The 2017 Rosés Are Coming

Rosé season is coming up gang!

7981_content_roseActually, there really isn’t a “rosé season” per se; that’s just something we created in our collective minds. As if we can’t drink anything pink unless it’s spring or summer and the sun is shining. Nonsense! You probably drink white wine in the winter, right?! And many white wines are refreshing, just like rosé, and can be even lighter on the palate.

What is indisputable is that the new crop of rosés from the 2017 vintage are being released as we speak. Lots of pictures of pretty pink and peachy juice can be seen on Instagram, wobbling down the bottling line. It seems that anyone who has a wine label these days, considers it an obligation to make rosé.

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2017 Long Meadow Ranch Anderson Valley Rosé of Pinot Noir coming down the bottling line.

Now that there is a veritable plethora of rosé options on your local wine retailer’s shelf, how in the world are you supposed to you decide? Besides the obvious strategies of buying by price and label (you know who you are), here are some things to consider:

DRY OR SWEET. Are you looking for a dry rosé or a sweet rosé? Generally speaking, most quality rosés on the market today are dry. If you think you are looking for a sweet rosé, do you really mean sweet, or do you just mean “fruity”?  If you want something sweet as cotton candy, then ask for that.  If you want something with lots of tropical fruit, talk about it that way. If you favor floral, citrus and mineral characteristics, use those words. This will help get what you want.

THE COLOR OF ROSÉ.  It’s tempting to choose a rosé based on color, but don’t put too much emphasis on that. Darker rosés somehow give the impression that they are sweeter (Hey Kool-Aid!), which is not necessarily the case.  More intensely colored rosés do, however, generally have more body because the juice of the grapes spends more time mingling with the skins.  (The skin of the grape is what gives a wine color; in all but a very few cases, the pulp inside the grape is clear.) Grape variety can effect color as well. You would expect a rosé made from Cabernet Sauvignon to be darker than a rosé made from Pinot Noir, because the skin of the Cabernet grape is darker. A good start is to think about a red wine grape that you like, and try a rosé made from that grape.

METHOD TO THE MADNESS.  If you want to get a little advanced, ask about how the rosé was made.  In the Direct Press method, grapes are gently pressed until skins from the grapes turn the juice a pinkish color. When the desired color is attained, the juice is transferred to a tank to rest. Direct Press rosés commonly highlight floral characteristics and are delicate and aromatic. In the Saignée method, rosé is produced during the process of making red wine.  At a very early stage in the red winemaking process (2 hours to a full day), some of the juice, which is starting to develop color, is bled off to make rosé. The remaining juice and grape skins will continue on to make red wine. These rosés tend to be less aromatic, rounder, and fruitier in flavor. Some rosés use a combination of the two methods.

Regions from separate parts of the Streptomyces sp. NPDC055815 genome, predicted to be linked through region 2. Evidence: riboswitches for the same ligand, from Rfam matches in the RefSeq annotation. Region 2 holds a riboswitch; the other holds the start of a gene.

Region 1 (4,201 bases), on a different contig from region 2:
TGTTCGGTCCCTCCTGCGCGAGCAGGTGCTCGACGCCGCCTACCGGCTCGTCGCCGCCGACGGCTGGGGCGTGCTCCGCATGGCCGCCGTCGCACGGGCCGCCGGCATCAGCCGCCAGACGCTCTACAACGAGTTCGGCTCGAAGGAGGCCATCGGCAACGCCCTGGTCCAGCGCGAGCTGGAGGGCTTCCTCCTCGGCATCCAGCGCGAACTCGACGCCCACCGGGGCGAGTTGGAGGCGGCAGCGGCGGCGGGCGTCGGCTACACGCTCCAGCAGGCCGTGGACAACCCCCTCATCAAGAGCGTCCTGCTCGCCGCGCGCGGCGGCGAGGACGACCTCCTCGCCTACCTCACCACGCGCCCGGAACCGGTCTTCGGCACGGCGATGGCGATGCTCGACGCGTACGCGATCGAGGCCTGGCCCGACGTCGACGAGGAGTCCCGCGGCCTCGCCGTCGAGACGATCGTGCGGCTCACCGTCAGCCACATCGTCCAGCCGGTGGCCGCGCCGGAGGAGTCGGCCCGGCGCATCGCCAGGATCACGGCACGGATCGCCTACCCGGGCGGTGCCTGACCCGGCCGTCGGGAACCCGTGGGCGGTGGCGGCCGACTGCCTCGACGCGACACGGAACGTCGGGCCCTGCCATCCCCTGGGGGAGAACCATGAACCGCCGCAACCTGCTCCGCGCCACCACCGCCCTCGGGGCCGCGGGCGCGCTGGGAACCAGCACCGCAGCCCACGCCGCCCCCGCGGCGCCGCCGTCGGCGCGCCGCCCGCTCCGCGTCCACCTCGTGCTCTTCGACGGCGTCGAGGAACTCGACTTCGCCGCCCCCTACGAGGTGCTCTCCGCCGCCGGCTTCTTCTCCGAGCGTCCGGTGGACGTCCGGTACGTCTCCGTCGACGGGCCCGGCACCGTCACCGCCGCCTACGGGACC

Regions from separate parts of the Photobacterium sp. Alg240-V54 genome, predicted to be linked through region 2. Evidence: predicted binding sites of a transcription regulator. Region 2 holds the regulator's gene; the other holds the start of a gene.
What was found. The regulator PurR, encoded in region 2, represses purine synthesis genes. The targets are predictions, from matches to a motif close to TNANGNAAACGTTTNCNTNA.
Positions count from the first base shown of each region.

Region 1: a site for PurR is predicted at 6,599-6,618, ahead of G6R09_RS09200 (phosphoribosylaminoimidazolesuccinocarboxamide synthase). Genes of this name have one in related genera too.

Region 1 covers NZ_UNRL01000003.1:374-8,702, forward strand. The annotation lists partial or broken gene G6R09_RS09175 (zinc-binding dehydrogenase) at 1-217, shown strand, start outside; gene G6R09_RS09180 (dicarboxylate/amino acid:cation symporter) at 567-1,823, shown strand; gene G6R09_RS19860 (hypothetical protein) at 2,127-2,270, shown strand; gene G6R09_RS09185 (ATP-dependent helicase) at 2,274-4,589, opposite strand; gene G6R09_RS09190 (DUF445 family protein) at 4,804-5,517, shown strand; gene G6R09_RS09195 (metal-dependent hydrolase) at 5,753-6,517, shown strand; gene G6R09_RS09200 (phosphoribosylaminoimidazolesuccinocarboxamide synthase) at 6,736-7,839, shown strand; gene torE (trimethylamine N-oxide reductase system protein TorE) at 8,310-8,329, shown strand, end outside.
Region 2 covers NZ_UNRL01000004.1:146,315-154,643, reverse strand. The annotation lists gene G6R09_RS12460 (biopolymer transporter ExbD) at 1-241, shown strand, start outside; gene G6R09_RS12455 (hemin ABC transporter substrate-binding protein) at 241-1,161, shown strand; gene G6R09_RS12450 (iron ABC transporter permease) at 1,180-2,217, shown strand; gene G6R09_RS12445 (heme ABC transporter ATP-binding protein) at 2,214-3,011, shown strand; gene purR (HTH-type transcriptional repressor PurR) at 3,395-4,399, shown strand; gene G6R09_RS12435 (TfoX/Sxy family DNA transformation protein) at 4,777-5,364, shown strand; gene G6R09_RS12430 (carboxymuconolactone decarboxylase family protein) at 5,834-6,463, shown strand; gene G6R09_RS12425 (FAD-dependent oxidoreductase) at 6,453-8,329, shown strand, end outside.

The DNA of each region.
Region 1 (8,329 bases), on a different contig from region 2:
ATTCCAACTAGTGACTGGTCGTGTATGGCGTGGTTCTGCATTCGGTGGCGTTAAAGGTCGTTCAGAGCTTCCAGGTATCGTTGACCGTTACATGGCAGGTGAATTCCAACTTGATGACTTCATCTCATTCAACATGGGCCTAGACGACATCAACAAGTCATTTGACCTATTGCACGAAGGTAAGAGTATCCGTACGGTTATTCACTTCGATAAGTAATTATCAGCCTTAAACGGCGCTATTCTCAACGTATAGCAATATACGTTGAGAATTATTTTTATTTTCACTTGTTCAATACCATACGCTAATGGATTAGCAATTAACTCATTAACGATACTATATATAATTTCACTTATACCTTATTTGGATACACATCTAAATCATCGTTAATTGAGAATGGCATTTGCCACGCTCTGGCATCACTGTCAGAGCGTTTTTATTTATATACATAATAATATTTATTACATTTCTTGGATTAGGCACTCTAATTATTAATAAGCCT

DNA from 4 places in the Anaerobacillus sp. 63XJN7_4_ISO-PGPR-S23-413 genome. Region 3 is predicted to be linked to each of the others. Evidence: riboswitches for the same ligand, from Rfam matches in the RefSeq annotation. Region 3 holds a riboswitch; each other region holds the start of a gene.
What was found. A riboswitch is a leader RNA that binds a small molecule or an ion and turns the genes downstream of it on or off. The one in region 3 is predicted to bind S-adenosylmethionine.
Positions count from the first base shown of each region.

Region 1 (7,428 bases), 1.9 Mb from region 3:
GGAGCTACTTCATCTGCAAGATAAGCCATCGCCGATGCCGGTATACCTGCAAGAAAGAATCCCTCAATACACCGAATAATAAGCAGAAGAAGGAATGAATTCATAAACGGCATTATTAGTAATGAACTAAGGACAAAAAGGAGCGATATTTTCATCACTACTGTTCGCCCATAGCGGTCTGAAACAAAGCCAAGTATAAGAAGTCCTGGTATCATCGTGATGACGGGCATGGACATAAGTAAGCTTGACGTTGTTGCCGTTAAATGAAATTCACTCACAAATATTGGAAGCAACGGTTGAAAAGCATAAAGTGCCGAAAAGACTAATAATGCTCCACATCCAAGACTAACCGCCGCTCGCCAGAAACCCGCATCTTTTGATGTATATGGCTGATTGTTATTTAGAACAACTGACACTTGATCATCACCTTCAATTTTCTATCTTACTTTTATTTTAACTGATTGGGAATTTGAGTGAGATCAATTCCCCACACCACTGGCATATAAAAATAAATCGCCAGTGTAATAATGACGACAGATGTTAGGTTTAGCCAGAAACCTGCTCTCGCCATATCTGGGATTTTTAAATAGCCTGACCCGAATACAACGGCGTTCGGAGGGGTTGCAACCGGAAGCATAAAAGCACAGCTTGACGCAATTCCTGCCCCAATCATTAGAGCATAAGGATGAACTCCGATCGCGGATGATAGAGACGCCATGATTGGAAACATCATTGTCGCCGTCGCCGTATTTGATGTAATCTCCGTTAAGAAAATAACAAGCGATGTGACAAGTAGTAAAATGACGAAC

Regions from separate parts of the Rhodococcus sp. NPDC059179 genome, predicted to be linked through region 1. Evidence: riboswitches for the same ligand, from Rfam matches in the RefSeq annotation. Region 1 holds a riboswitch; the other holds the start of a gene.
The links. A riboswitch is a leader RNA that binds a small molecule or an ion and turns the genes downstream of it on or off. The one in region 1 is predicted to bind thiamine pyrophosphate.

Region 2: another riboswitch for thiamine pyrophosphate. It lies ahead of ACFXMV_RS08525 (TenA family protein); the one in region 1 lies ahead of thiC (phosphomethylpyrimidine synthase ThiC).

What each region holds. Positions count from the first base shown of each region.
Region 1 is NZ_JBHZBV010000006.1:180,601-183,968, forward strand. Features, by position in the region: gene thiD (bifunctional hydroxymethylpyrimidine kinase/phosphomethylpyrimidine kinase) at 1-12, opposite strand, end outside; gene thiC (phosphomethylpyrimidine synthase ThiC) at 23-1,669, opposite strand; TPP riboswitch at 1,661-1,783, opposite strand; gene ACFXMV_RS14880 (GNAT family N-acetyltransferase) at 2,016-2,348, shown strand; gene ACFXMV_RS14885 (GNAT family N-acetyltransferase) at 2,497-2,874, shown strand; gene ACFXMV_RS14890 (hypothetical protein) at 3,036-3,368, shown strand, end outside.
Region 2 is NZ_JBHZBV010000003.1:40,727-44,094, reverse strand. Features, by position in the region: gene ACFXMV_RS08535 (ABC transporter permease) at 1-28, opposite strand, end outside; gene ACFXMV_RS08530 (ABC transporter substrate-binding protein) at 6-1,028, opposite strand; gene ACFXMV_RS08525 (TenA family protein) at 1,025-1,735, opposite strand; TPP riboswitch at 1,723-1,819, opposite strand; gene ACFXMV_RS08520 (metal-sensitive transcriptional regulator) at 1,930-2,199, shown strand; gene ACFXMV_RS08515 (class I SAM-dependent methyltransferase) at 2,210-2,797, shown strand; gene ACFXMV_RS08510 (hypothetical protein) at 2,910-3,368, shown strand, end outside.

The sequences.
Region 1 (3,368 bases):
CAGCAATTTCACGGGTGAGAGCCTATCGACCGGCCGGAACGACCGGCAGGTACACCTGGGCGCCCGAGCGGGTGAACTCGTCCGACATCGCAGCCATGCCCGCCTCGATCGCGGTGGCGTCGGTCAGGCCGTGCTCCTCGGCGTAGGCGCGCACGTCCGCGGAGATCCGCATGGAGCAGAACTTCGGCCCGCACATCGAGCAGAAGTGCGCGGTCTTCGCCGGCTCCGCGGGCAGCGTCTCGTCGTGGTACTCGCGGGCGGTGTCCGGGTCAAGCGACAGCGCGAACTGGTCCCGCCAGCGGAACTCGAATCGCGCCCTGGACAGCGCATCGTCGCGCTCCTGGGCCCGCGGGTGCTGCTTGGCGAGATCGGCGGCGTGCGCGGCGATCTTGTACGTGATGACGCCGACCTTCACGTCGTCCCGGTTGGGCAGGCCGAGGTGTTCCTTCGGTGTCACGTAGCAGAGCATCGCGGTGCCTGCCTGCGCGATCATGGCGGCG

DOES AGE MATTER? Rosé wines can age. Let’s just get that out of the way so the wine geeks don’t cry foul on me. There are rosés from the Bandol region of France that age well, Spanish Rioja rosés that age well, and certainly rosé Champagnes that stand the test of time. Most rosés you’ll find in your local store, however, are going to be from the previous year’s vintage (2017), or one year older (2016).  Many of the rosé wines that are built to last will cost you more than $25. The vast majority of rosés under $25 are made to be drunk young and fresh, within a year or two of the vintage date.

Whether you are looking for a wine to sip by the pool, quaff on the porch, enjoy with a plate of salumi and olives, or pair with a more serious meal, there is a rosé out there for you. Cheers!

High on High Street

IMG_0793The first stop on my latest wine road trip was to the home of the Super Bowl Champion Philadelphia Eagles. Soon after I arrived and checked in to the Kimpton Monaco, I made my way past the vendors hawking championship gear on Market Street, towards High Street on Market.

High Street on Market is part of the High Street Hospitality Group, which also owns a.kitchen+bar and Fork in Philadelphia, and High Street on Hudson in New York. I have eaten at Fork, which was excellent, and High Street on Market is Fork’s more casual cousin.  High Street is open all day, from coffee and pastries to cocktails and pasta. My memory of Fork was that everything was exceptionally flavorful, so I was ready to have my taste buds roused once again.

I ordered a glass of Folk Machine Chenin Blanc, a Loire-inspired white from Mendocino, California, from the all-American wine list while I looked over the menu. Mineral-driven, citrusy dry white wines are my jam, so this was the perfect choice to fire up my appetite. A lot of things on the menu sounded to me as if they wouldn’t go well together, so I solicited the help of my server. Once he convinced me that it was okay to eat chow-chow alongside wild boar ragu, I was ready to order.  I started with the sunchokes, a dish from the section of the menu called “snacks”.  Sunchokes are one of those things that call to me from any restaurant menu. A root vegetable from the sunflower family, they have an umami flavor and a crunchy bite. These came roasted, with a texture that reminded me of eggplant, with slices of crisp, raw sunchoke mingled in.  Delicious.

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Clockwise: Crispy Broccoli, Pasta with Wild Boar Ragu, Sunchokes